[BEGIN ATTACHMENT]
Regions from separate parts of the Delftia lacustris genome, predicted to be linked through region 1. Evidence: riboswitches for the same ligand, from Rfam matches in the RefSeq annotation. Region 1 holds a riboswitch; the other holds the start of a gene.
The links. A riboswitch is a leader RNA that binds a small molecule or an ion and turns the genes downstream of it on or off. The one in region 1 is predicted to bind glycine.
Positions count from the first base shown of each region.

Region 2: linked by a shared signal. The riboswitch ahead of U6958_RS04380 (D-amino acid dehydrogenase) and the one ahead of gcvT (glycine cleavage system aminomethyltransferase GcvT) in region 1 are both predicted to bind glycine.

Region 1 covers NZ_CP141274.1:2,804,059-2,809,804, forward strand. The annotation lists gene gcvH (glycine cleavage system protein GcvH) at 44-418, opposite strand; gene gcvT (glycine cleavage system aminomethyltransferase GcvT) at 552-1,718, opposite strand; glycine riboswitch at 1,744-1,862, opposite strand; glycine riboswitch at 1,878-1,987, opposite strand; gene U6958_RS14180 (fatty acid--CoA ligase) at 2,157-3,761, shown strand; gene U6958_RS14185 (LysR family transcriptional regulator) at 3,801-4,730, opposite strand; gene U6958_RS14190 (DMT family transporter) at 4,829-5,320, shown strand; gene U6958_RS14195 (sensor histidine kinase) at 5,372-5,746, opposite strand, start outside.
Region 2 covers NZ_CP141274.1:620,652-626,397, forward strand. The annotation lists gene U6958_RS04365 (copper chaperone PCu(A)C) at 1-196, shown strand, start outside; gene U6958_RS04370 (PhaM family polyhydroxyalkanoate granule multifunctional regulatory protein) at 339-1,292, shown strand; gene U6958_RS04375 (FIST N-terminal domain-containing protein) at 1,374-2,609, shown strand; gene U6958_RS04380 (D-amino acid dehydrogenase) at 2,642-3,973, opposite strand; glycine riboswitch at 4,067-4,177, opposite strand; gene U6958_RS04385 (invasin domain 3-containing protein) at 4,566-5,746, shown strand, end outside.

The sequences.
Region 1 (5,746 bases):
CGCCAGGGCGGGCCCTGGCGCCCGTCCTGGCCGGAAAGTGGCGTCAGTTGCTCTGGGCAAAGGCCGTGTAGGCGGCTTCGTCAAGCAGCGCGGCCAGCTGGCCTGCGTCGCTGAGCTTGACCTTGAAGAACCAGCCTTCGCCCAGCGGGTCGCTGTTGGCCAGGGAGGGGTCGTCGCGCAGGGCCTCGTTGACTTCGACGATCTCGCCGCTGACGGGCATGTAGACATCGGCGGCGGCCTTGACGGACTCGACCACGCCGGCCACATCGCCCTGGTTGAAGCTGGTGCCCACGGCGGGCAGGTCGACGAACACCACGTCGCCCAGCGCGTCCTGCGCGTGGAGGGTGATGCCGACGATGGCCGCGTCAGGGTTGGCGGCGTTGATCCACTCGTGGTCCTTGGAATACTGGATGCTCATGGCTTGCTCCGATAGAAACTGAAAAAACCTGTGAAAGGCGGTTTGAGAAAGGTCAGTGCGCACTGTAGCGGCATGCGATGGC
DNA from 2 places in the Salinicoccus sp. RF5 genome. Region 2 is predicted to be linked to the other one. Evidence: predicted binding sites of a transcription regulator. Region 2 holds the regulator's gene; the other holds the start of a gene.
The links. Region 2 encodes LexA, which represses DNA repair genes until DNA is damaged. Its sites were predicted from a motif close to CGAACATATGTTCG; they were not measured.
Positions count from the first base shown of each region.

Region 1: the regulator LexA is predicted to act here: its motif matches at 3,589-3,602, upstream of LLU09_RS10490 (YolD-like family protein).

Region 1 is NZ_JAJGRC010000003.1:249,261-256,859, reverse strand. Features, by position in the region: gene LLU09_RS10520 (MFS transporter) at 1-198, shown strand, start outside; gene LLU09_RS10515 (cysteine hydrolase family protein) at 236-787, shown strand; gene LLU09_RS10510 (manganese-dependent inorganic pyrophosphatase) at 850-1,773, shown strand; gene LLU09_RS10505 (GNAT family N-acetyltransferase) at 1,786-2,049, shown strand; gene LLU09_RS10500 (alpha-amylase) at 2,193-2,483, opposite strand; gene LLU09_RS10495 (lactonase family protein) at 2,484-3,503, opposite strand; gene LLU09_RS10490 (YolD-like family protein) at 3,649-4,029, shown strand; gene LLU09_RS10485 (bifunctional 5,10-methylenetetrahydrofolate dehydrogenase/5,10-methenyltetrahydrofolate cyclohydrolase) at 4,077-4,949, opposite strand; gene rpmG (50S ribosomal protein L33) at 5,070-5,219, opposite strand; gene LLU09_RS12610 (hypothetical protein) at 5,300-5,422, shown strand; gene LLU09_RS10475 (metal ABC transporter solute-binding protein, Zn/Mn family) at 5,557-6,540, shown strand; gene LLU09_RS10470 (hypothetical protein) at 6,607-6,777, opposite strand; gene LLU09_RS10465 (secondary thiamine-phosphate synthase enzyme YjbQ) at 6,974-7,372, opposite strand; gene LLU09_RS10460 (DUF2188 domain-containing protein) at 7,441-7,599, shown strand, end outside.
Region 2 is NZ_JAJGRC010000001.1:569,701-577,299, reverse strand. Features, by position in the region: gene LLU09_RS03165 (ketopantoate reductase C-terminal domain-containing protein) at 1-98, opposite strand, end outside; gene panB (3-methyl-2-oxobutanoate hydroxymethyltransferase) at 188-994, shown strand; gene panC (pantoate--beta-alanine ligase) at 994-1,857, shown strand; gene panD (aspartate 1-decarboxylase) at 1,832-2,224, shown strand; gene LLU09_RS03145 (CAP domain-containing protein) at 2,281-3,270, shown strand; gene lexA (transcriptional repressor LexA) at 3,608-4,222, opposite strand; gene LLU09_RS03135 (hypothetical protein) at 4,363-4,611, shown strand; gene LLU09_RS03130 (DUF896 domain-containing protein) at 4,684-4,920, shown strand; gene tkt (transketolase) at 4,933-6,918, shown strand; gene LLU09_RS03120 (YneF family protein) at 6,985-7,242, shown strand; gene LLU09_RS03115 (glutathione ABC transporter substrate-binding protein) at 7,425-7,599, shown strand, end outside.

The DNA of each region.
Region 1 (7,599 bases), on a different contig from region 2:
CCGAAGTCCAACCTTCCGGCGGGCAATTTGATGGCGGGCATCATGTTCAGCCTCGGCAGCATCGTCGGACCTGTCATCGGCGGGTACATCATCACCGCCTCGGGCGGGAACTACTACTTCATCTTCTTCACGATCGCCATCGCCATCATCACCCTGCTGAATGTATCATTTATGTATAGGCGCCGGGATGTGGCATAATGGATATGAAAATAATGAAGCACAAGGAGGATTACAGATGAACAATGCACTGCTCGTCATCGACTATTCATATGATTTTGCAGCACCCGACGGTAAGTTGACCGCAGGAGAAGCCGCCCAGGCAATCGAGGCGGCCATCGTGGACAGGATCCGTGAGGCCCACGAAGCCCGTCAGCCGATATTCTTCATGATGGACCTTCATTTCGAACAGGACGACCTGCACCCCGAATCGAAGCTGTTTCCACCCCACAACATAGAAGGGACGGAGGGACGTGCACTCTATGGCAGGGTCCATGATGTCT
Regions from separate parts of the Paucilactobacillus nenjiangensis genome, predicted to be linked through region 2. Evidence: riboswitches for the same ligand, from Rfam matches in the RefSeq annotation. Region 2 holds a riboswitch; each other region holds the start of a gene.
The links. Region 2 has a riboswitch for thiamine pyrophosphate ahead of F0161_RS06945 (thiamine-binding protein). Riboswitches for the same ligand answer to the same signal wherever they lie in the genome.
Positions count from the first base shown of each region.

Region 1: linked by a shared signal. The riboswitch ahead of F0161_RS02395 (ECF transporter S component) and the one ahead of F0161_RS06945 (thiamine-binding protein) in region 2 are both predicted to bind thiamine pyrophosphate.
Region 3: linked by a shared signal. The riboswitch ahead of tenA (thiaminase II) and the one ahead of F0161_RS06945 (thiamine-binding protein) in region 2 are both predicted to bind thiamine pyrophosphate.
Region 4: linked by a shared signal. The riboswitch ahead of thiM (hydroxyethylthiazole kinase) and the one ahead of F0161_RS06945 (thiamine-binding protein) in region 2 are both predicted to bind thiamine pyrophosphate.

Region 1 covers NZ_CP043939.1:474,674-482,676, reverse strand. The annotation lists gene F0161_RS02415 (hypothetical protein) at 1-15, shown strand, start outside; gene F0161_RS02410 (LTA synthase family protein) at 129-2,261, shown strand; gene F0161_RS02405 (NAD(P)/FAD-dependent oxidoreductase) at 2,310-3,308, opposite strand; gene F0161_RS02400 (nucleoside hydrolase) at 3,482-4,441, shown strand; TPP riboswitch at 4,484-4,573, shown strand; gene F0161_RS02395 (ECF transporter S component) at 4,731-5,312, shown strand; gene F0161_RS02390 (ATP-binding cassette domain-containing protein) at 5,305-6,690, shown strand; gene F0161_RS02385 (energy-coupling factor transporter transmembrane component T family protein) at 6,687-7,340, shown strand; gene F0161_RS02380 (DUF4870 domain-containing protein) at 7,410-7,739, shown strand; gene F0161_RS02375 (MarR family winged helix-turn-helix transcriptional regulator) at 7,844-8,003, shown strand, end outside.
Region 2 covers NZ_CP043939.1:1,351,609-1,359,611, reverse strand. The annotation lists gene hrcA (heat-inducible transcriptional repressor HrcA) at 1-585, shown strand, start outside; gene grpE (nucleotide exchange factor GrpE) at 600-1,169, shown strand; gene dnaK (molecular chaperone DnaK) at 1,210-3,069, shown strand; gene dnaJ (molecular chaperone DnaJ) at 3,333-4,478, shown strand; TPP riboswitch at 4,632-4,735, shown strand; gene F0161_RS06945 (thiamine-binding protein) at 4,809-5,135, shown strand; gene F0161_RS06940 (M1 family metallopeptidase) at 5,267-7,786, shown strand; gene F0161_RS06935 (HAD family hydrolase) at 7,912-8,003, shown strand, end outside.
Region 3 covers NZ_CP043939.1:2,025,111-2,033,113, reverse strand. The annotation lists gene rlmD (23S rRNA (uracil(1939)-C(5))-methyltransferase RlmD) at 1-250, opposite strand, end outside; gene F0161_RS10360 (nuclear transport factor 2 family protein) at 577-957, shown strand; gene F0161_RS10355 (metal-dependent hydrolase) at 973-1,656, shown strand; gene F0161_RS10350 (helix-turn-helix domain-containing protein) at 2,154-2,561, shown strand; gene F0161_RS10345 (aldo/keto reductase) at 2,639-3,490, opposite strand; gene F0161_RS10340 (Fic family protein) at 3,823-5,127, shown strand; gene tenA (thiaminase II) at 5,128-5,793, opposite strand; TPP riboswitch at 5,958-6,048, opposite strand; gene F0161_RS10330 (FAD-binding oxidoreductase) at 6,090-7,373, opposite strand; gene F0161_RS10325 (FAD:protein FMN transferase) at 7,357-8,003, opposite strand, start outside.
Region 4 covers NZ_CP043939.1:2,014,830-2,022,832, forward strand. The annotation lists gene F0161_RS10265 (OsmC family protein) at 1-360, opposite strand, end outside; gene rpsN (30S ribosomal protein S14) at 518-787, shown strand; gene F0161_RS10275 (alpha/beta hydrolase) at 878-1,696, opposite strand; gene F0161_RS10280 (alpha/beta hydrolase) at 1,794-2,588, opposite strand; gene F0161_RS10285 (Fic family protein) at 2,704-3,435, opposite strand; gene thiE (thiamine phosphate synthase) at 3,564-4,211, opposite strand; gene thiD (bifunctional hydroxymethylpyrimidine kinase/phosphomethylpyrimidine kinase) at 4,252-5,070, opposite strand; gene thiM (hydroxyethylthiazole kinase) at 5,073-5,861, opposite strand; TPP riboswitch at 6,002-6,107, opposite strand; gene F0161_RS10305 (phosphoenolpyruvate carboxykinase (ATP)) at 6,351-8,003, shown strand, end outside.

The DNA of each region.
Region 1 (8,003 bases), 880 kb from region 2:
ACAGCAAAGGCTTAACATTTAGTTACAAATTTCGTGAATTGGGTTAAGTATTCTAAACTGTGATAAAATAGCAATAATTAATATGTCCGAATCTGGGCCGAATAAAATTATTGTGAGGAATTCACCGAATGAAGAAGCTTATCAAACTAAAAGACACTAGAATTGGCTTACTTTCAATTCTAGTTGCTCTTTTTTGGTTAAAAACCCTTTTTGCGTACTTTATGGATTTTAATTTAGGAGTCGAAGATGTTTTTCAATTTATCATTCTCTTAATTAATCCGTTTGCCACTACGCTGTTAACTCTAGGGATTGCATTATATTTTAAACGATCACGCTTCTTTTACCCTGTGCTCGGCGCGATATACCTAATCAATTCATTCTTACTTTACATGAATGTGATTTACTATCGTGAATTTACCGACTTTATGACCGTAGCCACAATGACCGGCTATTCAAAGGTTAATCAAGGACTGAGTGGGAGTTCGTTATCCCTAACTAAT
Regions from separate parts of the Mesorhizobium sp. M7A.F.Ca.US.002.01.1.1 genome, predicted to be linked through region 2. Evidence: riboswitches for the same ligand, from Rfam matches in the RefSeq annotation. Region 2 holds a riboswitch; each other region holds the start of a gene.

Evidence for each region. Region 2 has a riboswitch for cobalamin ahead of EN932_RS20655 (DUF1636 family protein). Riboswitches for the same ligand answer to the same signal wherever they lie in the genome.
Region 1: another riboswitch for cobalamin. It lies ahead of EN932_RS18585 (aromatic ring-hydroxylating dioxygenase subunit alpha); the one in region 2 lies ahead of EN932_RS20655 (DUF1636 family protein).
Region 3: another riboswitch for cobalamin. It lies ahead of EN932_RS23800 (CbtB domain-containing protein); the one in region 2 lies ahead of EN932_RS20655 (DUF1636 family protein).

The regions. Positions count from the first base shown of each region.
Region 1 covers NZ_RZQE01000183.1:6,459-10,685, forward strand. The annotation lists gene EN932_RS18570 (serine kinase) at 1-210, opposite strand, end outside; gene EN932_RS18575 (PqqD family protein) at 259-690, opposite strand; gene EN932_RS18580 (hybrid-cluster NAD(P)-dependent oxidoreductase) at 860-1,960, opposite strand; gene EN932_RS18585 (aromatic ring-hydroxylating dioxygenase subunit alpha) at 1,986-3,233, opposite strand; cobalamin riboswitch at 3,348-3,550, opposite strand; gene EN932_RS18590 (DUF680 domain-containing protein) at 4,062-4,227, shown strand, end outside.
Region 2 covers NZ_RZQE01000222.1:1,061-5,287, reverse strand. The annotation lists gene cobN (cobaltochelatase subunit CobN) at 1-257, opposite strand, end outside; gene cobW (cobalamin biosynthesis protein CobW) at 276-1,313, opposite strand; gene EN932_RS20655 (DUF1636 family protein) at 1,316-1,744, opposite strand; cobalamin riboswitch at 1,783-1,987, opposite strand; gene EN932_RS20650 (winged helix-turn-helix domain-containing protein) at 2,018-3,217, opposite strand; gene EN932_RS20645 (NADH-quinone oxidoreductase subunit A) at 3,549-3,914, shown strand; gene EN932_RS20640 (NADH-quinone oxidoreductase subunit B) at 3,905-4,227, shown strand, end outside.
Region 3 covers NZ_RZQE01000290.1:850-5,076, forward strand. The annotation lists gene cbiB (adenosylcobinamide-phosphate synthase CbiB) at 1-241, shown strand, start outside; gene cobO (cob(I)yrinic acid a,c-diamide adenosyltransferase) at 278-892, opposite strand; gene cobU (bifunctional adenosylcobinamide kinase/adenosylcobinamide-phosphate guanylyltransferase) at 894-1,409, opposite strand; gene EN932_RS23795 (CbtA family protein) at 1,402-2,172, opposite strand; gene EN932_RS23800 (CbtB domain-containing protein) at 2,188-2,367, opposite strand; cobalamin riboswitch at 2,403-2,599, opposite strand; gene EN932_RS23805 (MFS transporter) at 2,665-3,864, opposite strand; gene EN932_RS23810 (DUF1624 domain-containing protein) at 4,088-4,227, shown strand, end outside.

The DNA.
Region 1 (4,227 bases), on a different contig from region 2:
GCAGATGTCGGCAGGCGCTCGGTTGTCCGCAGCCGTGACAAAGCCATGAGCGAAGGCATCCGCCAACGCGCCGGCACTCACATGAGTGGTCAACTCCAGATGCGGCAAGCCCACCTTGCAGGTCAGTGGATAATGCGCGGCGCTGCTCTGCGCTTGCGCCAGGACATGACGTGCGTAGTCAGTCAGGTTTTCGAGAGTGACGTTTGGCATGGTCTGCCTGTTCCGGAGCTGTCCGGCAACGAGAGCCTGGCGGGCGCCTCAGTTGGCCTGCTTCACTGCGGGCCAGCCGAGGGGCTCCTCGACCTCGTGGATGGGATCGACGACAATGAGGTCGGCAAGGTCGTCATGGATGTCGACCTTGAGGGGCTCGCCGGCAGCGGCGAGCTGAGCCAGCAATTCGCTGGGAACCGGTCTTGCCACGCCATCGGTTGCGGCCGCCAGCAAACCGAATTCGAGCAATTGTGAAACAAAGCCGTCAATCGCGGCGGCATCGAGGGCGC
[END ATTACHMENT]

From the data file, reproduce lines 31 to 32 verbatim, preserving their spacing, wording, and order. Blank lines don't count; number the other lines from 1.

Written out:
ACAGCAAAGGCTTAACATTTAGTTACAAATTTCGTGAATTGGGTTAAGTATTCTAAACTGTGATAAAATAGCAATAATTAATATGTCCGAATCTGGGCCGAATAAAATTATTGTGAGGAATTCACCGAATGAAGAAGCTTATCAAACTAAAAGACACTAGAATTGGCTTACTTTCAATTCTAGTTGCTCTTTTTTGGTTAAAAACCCTTTTTGCGTACTTTATGGATTTTAATTTAGGAGTCGAAGATGTTTTTCAATTTATCATTCTCTTAATTAATCCGTTTGCCACTACGCTGTTAACTCTAGGGATTGCATTATATTTTAAACGATCACGCTTCTTTTACCCTGTGCTCGGCGCGATATACCTAATCAATTCATTCTTACTTTACATGAATGTGATTTACTATCGTGAATTTACCGACTTTATGACCGTAGCCACAATGACCGGCTATTCAAAGGTTAATCAAGGACTGAGTGGGAGTTCGTTATCCCTAACTAAT
Regions from separate parts of the Mesorhizobium sp. M7A.F.Ca.US.002.01.1.1 genome, predicted to be linked through region 2. Evidence: riboswitches for the same ligand, from Rfam matches in the RefSeq annotation. Region 2 holds a riboswitch; each other region holds the start of a gene.